Mr Angga Hermanda, an activist at Indonesia Farmers Union, told ST that some regions with poor irrigation systems, such as parts of Banten province in Java, have been affected by the drier weather, resulting in a decline in rice production.

A number of farmers in Banten and Central Java have shifted to planting corn to cope with less water supply, he added.

"The risks are high for rain-fed paddy fields," Mr Angga said. "Those who can rely on irrigation can still grow as usual."

Securities firm Bahana Sekuritas wrote in its research note: "The recent development in the rice price is worrying as Indonesia is well past its harvest season, or peak rice production period, just when the economy is likely to see year-end inflationary pressure from the holiday period and upcoming elections."

The Indonesian government has tried to stem the hikes by releasing its rice stockpiles at lower prices in the traditional markets.

Indonesia – unlike other large rice-growing nations such as India and Vietnam – consumes most of its own output.

Indonesia produced 31.5 million tonnes of rice in 2022, according to Statistics Indonesia. The world's fourth most populous nation of 275 million people consumes some 30 million tonnes of rice annually.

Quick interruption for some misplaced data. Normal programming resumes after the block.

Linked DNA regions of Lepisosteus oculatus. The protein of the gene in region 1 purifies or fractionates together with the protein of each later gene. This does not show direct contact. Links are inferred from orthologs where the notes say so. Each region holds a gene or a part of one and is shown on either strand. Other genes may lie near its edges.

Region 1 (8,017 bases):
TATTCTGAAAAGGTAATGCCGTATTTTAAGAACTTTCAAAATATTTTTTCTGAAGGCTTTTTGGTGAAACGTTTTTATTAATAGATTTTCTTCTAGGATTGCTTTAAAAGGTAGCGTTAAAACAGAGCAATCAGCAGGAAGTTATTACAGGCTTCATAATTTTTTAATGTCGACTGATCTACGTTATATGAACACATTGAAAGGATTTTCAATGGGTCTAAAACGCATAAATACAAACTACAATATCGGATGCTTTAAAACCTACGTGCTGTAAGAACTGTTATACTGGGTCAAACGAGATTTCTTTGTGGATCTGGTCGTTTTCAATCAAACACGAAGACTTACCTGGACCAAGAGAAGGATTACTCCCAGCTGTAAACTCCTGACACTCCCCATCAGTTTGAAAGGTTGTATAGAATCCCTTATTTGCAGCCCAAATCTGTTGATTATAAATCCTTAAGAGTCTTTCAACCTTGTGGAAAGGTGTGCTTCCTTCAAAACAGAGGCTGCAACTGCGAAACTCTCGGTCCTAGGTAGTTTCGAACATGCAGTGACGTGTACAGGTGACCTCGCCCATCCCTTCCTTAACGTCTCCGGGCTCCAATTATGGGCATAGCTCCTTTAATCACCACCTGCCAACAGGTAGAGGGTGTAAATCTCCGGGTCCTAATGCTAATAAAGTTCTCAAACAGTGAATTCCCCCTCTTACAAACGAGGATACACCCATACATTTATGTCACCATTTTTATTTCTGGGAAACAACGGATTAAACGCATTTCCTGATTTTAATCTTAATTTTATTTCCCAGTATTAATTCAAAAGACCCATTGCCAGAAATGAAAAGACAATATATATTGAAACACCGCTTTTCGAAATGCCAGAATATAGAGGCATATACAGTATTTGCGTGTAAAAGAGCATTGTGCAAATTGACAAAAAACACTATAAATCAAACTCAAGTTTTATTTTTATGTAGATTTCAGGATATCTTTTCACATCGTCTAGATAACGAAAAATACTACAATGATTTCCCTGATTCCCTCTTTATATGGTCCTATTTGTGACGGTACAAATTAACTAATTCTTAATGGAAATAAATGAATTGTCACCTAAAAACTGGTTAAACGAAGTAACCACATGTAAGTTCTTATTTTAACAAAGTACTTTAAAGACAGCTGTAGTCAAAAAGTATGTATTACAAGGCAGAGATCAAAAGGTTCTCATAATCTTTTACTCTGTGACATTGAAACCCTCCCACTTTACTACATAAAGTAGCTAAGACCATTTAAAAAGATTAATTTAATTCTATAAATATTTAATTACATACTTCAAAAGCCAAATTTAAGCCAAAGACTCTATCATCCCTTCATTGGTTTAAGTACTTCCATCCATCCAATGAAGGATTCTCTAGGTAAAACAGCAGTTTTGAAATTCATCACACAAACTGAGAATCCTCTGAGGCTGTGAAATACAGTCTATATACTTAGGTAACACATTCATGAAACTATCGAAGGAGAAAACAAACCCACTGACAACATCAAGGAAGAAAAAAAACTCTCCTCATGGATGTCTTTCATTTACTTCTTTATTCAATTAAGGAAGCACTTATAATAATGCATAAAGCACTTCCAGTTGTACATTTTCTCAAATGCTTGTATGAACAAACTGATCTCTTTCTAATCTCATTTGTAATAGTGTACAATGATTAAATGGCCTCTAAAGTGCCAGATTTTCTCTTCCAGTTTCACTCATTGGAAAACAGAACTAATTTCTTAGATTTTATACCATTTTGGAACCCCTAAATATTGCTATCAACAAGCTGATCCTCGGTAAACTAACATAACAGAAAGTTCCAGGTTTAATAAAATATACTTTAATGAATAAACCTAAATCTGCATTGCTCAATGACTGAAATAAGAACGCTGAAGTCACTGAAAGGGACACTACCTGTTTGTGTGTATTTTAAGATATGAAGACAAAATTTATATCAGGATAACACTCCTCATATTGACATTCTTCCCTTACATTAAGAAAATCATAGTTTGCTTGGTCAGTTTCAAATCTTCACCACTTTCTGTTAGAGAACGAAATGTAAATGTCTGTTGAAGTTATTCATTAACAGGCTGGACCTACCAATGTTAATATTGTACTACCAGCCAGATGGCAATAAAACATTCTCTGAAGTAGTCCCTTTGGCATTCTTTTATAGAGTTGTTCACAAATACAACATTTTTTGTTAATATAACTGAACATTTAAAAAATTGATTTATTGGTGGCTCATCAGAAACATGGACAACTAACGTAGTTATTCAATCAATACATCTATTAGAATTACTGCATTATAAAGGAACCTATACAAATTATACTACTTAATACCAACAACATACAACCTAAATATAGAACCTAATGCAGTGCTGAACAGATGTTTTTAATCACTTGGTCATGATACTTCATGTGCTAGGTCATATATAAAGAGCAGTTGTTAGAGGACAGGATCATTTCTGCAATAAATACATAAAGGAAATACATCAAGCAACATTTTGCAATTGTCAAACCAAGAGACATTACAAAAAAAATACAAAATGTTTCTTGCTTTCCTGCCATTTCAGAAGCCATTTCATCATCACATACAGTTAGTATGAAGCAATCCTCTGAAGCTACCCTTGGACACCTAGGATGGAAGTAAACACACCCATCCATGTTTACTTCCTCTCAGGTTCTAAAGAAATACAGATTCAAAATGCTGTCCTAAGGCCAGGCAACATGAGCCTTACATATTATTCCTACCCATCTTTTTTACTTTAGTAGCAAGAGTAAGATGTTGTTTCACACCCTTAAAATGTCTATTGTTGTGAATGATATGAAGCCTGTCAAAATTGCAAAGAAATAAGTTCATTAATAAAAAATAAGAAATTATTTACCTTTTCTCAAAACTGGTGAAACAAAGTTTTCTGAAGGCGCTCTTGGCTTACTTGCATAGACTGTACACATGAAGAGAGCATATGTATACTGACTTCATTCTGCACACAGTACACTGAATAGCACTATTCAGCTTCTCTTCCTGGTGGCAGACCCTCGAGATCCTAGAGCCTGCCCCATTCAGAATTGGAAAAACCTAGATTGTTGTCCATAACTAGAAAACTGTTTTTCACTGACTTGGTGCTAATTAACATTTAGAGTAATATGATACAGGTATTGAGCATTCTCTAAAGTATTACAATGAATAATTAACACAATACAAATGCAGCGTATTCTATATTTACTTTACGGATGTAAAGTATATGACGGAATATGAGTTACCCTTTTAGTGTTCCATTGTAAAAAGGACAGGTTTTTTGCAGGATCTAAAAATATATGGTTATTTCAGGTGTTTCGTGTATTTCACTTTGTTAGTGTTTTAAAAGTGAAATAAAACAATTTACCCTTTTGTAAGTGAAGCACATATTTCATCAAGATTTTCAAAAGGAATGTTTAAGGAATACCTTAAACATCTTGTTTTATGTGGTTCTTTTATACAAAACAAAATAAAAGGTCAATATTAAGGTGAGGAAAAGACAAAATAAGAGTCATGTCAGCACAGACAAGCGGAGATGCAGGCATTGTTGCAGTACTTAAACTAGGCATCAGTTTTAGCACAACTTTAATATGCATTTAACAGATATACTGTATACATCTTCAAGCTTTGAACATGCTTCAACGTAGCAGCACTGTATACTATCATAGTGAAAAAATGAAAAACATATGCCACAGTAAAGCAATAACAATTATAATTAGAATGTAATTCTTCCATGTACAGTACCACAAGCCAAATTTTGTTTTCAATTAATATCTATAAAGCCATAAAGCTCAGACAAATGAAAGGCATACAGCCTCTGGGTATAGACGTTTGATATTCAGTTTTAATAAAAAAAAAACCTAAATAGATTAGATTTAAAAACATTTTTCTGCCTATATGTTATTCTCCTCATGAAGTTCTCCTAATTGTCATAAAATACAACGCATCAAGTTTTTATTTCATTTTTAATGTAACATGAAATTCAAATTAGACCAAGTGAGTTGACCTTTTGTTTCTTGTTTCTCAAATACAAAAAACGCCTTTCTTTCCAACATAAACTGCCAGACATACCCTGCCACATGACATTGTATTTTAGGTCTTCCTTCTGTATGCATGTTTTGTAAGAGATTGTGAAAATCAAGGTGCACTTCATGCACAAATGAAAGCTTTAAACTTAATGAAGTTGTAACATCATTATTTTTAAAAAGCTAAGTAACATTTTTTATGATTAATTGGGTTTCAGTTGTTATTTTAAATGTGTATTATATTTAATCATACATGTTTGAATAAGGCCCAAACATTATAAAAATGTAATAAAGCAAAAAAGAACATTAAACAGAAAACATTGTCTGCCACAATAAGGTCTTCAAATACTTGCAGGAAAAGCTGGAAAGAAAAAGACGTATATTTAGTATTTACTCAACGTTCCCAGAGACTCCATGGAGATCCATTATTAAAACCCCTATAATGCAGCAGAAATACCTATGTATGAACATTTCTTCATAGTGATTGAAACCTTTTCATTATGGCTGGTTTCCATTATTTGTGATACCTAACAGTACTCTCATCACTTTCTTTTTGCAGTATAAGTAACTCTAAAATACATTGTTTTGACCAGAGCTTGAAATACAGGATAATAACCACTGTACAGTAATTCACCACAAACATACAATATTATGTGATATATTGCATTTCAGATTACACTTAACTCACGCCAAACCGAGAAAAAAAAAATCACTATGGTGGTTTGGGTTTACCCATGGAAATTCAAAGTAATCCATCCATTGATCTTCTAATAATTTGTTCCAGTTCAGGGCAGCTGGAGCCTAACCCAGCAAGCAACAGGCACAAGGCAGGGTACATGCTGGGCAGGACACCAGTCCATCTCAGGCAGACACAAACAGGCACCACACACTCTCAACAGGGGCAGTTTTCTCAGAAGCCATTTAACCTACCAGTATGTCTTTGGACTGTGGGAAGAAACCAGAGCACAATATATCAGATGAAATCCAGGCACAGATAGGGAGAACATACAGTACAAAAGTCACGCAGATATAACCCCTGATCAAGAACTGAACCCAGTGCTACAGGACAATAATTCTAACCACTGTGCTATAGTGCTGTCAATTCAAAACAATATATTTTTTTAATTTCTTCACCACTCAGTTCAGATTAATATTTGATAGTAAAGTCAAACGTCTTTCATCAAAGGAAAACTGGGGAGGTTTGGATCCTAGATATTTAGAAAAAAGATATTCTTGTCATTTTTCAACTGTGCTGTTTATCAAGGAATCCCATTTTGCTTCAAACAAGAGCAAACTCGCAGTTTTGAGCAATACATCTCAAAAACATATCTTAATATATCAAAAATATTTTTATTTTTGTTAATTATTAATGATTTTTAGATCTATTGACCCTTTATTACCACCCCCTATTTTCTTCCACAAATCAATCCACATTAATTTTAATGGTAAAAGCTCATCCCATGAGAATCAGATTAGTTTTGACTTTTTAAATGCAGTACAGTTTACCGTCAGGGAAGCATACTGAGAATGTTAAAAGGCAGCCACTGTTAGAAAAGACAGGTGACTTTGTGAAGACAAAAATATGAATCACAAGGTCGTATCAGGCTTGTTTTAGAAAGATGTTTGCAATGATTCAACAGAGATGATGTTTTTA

Total production in 2023 is predicted to decrease by about 1.2 million tonnes due to the El Nino phenomenon, according to the Agriculture Ministry.

To cover the shortage, Indonesia is importing 2 million tonnes of rice from countries such as Vietnam and Thailand, with the latest delivery expected in November.

State-owned logistics agency Bulog, which is tasked with the importation, manages rice reserves and distributes rice to low-income households.

Another Jakarta food stall owner, Ms Tarsih Irdayanti, said she has also cut the rice portion in her budget meals, instead of passing the higher costs to customers.

"I only reduce a little rice from my meals. I can't take much as many of my customers are students," the 48-year old mother of four told ST. "Besides, we have a lot of competitors here. It is very difficult to raise the price of a meal."